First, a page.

Dallas — You gotta feel for Jamie (Alex Organ), the overwrought, spooked-out 32-year-old New York journalist at the center of Amy Herzog’s The Great God Pan, directed by Carson McCain at Second Thought Theatre. Or do you?
Frank (Drew Wall), a heavily tattooed gay massage therapist with punked-out hair and a tight smile that Jamie hasn’t seen for 25 years, thinks they may have been molested by the same man when they were pre-schoolers. That man is Frank’s dad, and now he’s suing his father for sexual abuse and wants Jamie to try to remember what may have happened to him when he was playing at Frank’s house. Jamie is like, huh? No, no no. “I don’t remember anything like that,” he tells Frank—and beats a quick retreat to the next scene.
Although he initially shrugs off Frank’s question about his own possible sexual abuse, Jamie can’t help telling his girlfriend Paige (Natalie Young) about seeing Frank. Then he starts asking his parents questions and eventually ends up interrogating his old babysitter Polly (Laura Yancey), now living in a nursing home.
Director McCain moves seven characters swiftly through scene after scene in 85 minutes, as Jamie’s quest for the truth of what may or may not have happened increases in urgency. Characters shift from coffee shop to bedroom to kitchen table to office and back to park bench or counseling sofa on Jeffrey Schmidt’s spacious, handsome set design, carrying props on and off as they come and go. Six high windows surround the intimate arena stage, through which we see tree limbs and sky shifting color and brightness to reflecting changing hours and seasons in Aaron Johansen’s suggestive lighting design.
The unreliability of personal memory triggers other issues surrounding the young couple at the play’s center, including the will to commit to a relationship, and the courage to have a child and nurture it. Organ’s Jamie seems good-natured and levelheaded—apparently a model boyfriend and son. But when confronted with any sort of change or uncertainty, cool Jamie overheats and explodes—or simply stalls out.
Paige, a dancer turned nutrition counselor after a career-ending accident, teases Jamie about how weird he is around gay men. Seriously staring or wearing a faint smile, Young’s wound-up Paige is furious at Jamie for his lame response to the news that she’s pregnant. “You need a little time?” she says, reminding hesitant Jamie she is 34 years old, and time is just what she does not have a lot of when it comes to conceiving a child.
Jamie goes home to see his upbeat liberal folks in New Jersey, something he rarely does. He is pretty distanced from them. His mom (chatty Cindy Beall in an expensive jogging suit) brags on Jamie’s rising writing career, but seems none too shocked to hear that Frank is gay or may have had “troubles.”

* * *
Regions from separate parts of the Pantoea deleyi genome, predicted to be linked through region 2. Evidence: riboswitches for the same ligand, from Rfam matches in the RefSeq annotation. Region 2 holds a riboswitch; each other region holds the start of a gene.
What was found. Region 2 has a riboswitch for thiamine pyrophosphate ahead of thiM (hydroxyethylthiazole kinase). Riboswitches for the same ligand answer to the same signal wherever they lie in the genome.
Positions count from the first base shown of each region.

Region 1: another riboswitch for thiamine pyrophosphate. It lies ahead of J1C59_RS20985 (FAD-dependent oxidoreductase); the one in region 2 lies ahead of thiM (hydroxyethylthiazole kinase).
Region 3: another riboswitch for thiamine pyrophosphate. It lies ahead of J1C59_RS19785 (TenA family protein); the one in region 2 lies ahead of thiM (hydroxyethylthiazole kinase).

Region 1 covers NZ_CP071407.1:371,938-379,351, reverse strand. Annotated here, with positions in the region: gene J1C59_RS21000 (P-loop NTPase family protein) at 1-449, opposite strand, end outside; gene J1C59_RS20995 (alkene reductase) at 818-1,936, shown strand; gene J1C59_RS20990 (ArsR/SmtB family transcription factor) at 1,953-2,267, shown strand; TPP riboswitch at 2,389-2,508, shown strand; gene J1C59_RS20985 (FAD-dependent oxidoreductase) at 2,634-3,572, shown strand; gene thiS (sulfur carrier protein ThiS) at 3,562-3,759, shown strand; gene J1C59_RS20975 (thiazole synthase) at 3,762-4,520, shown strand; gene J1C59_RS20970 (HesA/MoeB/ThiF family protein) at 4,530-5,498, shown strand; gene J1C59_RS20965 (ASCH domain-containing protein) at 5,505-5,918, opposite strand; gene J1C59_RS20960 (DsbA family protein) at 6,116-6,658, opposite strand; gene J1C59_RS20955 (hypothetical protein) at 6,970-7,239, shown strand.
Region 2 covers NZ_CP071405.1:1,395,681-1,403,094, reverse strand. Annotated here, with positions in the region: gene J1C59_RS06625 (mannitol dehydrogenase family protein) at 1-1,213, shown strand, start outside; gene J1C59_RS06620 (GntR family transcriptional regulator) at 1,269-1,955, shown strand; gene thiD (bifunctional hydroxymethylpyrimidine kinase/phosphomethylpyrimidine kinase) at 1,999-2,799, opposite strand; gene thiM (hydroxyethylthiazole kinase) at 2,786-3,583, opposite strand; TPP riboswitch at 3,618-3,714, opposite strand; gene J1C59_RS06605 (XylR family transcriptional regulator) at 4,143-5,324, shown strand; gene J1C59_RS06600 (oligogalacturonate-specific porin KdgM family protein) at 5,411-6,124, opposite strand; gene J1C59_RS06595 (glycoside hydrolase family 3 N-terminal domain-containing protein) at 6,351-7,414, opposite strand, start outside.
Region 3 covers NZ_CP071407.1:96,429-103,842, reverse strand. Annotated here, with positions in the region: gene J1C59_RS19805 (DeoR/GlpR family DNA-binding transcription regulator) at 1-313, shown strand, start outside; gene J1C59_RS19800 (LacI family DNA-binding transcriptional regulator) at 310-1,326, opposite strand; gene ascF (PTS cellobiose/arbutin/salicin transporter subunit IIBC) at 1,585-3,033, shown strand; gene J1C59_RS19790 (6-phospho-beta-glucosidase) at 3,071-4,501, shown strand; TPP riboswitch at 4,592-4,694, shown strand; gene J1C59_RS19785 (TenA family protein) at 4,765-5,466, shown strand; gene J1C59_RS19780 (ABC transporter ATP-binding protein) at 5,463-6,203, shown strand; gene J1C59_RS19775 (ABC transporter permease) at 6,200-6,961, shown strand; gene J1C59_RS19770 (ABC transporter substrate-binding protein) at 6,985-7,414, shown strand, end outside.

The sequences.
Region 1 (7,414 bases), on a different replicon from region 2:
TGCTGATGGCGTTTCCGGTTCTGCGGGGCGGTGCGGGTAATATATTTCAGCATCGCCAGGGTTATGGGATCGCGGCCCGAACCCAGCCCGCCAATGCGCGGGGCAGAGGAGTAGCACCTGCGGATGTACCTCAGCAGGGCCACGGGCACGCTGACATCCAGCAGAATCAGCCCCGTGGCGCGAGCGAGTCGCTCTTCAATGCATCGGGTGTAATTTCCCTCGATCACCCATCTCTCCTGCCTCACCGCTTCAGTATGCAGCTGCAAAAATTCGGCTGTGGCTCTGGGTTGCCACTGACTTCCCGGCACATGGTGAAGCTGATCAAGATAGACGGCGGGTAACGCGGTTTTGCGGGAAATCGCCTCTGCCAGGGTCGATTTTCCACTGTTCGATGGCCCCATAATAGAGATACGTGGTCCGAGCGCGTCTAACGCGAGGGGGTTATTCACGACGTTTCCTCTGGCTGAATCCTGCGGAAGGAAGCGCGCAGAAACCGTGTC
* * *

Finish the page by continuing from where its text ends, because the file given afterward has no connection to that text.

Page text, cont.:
Jamie’s dad (a hearty, hands-on Bob Hess), fresh from a yoga lesson, takes the opportunity to have a heart-to-heart with his son about some tenuous early days in his own marriage when Jamie was barely four years old. The couple tried to avoid gossip in a college town in the ’80s by making some special temporary living arrangements for little Jamie. Hmm. Shaken and angered by their stories, Jamie is more confounded than ever about what may have happened to him.
Meanwhile, Paige goes about her business of counseling and weighing an anorexic teenager (a thin, skittish Dagny Sanson) with serious issues and her own set of warring parents.
Jamie, his personal relationships going rapidly south, visits the aging babysitter he shared with Frank when they were kids. When she recalls taking the boys to play on the creek, Polly dramatically recites lines from the poem (the source of the title by Elizabeth Barrett Browning) both boys remembered learning. The opening lines, like the thread of the play, are a question: “WHAT was he doing, the great God Pan/Down in the reeds by the river?”
By the time the play has have moved full circle and 10 scenes, back to the last meeting with Frank, the question has become even more loaded. What, indeed, happened?
Ambiguity never loosens its palsied hand on the show. Certainly, Jamie’s debilitating doubt increases as he struggles to recover lost or suppressed memory. More interesting, perhaps, is why Jamie allows this vague shadow from the past to make such a shambles of his present.
Drew Wall’s pale and pleading Frank is increasingly pressing—somehow both pitiful threatening—in his determined effort to be sure “no one else is hurt” by his father. Ironically, Frank’s attempt to prevent injury in the future sets off the sad unraveling of Jamie’s personal life.
In Herzog’s Belleville, mounted by STT last season, we see a similar soft belly beneath a conventionally romantic surface in a young married couple. Here, as there, it seems the main character’s psyche is such stuff as ambiguity is made on—and the audience looks on as they freak out over what is to come.
The actors’ performances in The Great God Pan are nuanced and touching at moments, but when the show is done it’s hard to wonder for long about what uncertain fate might await them. This is, perhaps, the playwright’s saddest indictment of the fragile, fleeting souls carrying the weight of her plays.